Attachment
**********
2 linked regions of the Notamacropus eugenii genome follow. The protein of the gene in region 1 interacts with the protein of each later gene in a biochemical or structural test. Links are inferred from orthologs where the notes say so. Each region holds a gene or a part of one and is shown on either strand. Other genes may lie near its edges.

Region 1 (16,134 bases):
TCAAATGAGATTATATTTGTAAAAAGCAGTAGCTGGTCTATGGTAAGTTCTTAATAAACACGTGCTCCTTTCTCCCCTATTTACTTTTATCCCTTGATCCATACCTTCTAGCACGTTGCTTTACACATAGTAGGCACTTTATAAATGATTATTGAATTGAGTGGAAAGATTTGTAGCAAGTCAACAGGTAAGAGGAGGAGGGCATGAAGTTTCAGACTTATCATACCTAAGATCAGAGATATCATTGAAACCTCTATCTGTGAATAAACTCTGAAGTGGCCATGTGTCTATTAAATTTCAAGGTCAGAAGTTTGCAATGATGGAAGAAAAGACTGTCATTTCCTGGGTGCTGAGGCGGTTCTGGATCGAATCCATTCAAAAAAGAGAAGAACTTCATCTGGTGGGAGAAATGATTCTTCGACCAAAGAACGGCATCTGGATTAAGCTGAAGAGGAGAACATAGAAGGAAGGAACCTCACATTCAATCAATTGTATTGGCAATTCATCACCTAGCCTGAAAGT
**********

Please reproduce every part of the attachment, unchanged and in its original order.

2 linked regions of the Notamacropus eugenii genome follow. The protein of the gene in region 1 interacts with the protein of each later gene in a biochemical or structural test. Links are inferred from orthologs where the notes say so. Each region holds a gene or a part of one and is shown on either strand. Other genes may lie near its edges.

Region 1 (16,134 bases):
TCAAATGAGATTATATTTGTAAAAAGCAGTAGCTGGTCTATGGTAAGTTCTTAATAAACACGTGCTCCTTTCTCCCCTATTTACTTTTATCCCTTGATCCATACCTTCTAGCACGTTGCTTTACACATAGTAGGCACTTTATAAATGATTATTGAATTGAGTGGAAAGATTTGTAGCAAGTCAACAGGTAAGAGGAGGAGGGCATGAAGTTTCAGACTTATCATACCTAAGATCAGAGATATCATTGAAACCTCTATCTGTGAATAAACTCTGAAGTGGCCATGTGTCTATTAAATTTCAAGGTCAGAAGTTTGCAATGATGGAAGAAAAGACTGTCATTTCCTGGGTGCTGAGGCGGTTCTGGATCGAATCCATTCAAAAAAGAGAAGAACTTCATCTGGTGGGAGAAATGATTCTTCGACCAAAGAACGGCATCTGGATTAAGCTGAAGAGGAGAACATAGAAGGAAGGAACCTCACATTCAATCAATTGTATTGGCAATTCATCACCTAGCCTGAAAGT